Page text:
Figure 1: ImageNet one-shot performance averaged over all target datasets: Aircraft, Bird, COCO, Describable Texture, Flower, Fungi, Omniglot, Quickdraw and Traffic Sign. (Left) Fine-tuning performance, (Center) Matching Network performance and (Right) Prototypical Network performance. The one-shot performance scales with the training set size following simple power laws.

Our key observations are the following:

  • We find that few-shot performance improves on average as training data scales. Even for multiple distant train-target pairs such as Fungi to Aircraft, we find that scaling the train dataset improves the few-shot performance on the target dataset.

  • Just like standard classification performance improvements, few-shot performance improvements can be well-approximated by power laws, as a function of training set size.

  • We find that when scaling the training set size, the few-shot performance on new classes converges at a faster rate than the standard test classification performance on classes seen during training. This highlights the importance of studying scaling laws in more settings than simply the standard analysis of scaling effect on in-distribution performance.

2 Experimental Setup

In this section, we detail the training and evaluation procedure common to all experiments as well as the power laws we fit.

2.1 Training & Evaluation Procedure

In all cases, models are trained as standard image classifiers and evaluated via fine-tuning of the classification layer as well as matching networks and prototypical networks. Best few-shot performance is reported for each model, measured throughout training. See the following section for a detailed explanation of the fine-tuning process, matching networks and prototypical networks.

The ten datasets from Meta-Dataset (Triantafillou et al., 2019)

are used in our study: Aircraft, Bird, COCO, Describable Texture, Flower, Fungi, ImageNet, Omniglot, Quickdraw and Traffic Sign. 80% of each dataset’s training classes are used as the training set, the other 20% is kept for few-shot evaluation when the target dataset is the same as the train dataset, e.g. Aircraft-Aircraft. When the target dataset is different than the train dataset, we evaluate on all classes and all data of that target dataset.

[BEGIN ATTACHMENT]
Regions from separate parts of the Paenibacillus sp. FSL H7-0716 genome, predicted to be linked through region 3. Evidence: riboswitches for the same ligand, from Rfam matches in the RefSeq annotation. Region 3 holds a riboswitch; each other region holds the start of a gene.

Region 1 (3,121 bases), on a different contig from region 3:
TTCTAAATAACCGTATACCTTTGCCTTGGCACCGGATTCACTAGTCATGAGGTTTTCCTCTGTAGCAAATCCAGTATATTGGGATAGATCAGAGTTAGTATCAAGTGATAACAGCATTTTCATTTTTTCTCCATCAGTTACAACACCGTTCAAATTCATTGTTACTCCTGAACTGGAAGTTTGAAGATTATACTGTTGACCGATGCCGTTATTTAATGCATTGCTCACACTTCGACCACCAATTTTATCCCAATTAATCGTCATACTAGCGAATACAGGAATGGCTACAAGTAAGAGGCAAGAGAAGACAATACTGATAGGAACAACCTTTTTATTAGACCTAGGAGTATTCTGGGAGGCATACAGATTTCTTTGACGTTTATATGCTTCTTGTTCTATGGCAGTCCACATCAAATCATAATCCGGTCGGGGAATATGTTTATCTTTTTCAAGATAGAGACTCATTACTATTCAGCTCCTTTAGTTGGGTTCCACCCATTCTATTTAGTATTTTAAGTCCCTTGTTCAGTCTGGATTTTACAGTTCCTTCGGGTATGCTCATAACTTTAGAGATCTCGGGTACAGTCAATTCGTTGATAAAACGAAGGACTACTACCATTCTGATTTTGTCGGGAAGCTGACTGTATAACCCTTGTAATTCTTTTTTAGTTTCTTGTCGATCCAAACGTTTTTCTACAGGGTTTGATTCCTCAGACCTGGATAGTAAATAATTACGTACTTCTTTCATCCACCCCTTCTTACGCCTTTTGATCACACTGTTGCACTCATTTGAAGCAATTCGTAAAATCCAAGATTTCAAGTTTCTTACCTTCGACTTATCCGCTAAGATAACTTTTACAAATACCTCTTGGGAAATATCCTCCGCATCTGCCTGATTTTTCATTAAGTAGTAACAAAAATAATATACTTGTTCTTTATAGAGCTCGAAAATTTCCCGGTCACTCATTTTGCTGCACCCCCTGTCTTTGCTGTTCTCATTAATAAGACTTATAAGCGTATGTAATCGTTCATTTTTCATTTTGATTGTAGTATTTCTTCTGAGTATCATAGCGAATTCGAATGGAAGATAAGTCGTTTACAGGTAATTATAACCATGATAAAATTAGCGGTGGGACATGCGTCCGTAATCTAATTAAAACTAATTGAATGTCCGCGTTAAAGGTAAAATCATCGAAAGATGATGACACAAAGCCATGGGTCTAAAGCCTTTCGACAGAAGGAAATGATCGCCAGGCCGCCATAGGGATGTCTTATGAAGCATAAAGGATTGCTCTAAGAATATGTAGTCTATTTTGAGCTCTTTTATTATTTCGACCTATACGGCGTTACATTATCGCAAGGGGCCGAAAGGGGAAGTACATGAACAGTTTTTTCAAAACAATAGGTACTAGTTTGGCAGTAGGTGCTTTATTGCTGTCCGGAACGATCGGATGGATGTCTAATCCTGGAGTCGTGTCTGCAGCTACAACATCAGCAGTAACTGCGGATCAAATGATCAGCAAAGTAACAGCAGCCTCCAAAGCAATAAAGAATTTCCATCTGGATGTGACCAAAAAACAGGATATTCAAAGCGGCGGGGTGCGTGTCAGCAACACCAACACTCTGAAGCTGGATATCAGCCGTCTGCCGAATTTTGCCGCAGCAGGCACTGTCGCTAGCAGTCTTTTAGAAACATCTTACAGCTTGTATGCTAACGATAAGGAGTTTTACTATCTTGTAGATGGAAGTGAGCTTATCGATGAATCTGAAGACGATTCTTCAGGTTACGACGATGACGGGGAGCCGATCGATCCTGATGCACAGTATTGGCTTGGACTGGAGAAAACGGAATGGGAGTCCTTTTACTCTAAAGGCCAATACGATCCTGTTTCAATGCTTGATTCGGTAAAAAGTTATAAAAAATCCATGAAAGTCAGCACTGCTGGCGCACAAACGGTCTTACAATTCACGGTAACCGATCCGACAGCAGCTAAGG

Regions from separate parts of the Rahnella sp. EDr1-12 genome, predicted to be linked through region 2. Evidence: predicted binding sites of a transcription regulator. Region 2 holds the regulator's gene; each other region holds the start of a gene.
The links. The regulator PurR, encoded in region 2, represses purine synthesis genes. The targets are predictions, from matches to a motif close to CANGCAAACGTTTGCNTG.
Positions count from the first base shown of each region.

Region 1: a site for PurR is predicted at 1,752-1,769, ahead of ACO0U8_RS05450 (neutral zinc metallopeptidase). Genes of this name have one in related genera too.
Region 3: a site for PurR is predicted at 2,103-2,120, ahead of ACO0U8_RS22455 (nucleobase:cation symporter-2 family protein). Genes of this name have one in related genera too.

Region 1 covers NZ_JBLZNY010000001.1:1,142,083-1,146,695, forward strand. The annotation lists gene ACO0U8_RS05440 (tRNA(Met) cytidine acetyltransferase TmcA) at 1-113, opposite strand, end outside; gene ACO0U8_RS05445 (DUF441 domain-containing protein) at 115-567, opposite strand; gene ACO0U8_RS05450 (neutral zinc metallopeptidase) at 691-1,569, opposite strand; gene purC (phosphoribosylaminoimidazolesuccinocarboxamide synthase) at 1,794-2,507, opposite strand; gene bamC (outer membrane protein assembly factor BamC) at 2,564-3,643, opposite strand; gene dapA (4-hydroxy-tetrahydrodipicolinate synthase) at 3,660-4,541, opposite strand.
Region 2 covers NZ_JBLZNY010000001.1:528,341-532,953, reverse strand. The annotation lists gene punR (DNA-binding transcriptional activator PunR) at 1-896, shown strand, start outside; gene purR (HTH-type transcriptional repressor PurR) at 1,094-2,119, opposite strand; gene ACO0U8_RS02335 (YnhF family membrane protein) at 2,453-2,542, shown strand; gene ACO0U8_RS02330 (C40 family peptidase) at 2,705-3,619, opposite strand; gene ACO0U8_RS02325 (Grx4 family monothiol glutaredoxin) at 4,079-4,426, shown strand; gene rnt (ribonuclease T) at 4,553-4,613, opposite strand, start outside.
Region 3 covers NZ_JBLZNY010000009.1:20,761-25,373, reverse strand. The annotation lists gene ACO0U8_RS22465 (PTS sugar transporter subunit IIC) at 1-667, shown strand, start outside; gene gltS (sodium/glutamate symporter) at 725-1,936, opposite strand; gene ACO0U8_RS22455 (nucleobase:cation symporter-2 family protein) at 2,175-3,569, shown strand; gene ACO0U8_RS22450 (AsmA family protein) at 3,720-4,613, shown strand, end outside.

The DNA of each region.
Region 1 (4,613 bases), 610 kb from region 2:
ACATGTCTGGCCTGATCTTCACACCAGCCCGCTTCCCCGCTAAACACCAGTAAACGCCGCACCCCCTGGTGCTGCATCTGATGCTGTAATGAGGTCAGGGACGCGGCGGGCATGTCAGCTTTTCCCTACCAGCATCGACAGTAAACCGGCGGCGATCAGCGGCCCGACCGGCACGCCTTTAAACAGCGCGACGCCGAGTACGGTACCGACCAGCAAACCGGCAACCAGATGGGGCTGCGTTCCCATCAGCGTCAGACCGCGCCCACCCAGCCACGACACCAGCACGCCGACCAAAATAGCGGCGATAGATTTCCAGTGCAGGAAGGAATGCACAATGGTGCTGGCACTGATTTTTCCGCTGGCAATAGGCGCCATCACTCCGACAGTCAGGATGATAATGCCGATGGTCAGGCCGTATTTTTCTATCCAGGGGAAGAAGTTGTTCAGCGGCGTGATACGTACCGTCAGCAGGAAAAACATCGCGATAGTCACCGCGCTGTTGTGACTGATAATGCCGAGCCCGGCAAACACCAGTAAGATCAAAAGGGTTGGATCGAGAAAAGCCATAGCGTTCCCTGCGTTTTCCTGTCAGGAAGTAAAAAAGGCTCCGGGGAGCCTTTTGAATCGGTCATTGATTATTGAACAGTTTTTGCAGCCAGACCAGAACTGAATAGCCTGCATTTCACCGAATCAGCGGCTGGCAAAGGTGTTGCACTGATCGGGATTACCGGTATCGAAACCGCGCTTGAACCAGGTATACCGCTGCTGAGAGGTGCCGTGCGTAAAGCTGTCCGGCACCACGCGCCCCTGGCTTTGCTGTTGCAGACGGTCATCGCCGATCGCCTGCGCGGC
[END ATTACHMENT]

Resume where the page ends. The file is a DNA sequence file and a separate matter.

We perform 5-way 1-shot and 5-way 5-shot evaluation, repeated over thousands of trials. For each trial, a set of five classes is chosen at random and one sample is drawn for each class in the case of 1-shot and five in the case of 5-shot. These samples are used as the support set. Then, samples are drawn at random for each of the five classes and classified using the fine-tuning, prototypical network and matching network method.

Any additional detail is provided in the Appendix section A.1.

2.2 Fine-Tuning

For each trial, the fine-tuning evaluation method consists of training a new classifier for the given set of five classes. The original classification layer is swapped with a newly randomized one at each trial and is trained on the support set. Only the classification layer is trained, the remaining pre-trained weights remain frozen. The support set, five samples in the case of one-shot, twenty-five in the case of 5-shot, forms a batch with which the model classifies five times, each time taking a gradient step. The fine-tuned model is then used to classify non-support set samples for each of the five classes.

2.3 Prototypical Networks

Instead of outputting a logit for each class, prototypical networks

(Snell et al., 2017)

compute a metric between the model’s output and each class prototype. The result is then used to predict to which class the input sample belongs to. Typically, as is our case, the classification layer is discarded and the final latent representation is used as the output instead. Prototypes are computed by averaging the output embedding of same class samples from a support set. Common metric choices are euclidean distance and cosine similarity, although any function could be used. We use euclidean distance in our study.

The advantage of prototypical networks is that they are not constrained to making predictions for samples only belonging to the training classes. Prototypes can be computed with samples from classes never seen during training.

2.4 Matching Networks

In the case of matching networks (Vinyals et al., 2016), we also discard the classification layer and use the penultimate latent representation instead to perform classification. To classify a sample, the cosine similarity is measured between its encoded representation and the one of each other sample in the support set. Then these cosine similarities are softmaxed and the resulting probabilities are summed by class. The class with the highest probability is chosen as the predicted label. In the one-shot case, matching networks and prototypical networks are equivalent, except that the distance is measured via cosine similarity in the case of matching networks and euclidean distance in the case of prototypical networks.

2.5 Power laws

For each train-target pair and each model, we fit when possible simple power laws for both the scaling of the training set size and the number of training classes :

(1)
(2)

where

is the estimated error rate,

the irreducible error rate and is the reducible error rate with model-dependent scaling constants and .

Model Fine-Tuning Matching Network Prototypical Network
ResNet18
VGG11
DenseNet121
EfficientNet B0
Table 1: Power law constants for ImageNet one-shot performance averaged over all target datasets. See Figure 1. is the training set size and is the error rate.

3 Empirical Results

The following sections detail our findings for each scaled parameter. Full results are available in the Appendix section A.2.

3.1 Scaling Amount of Training Data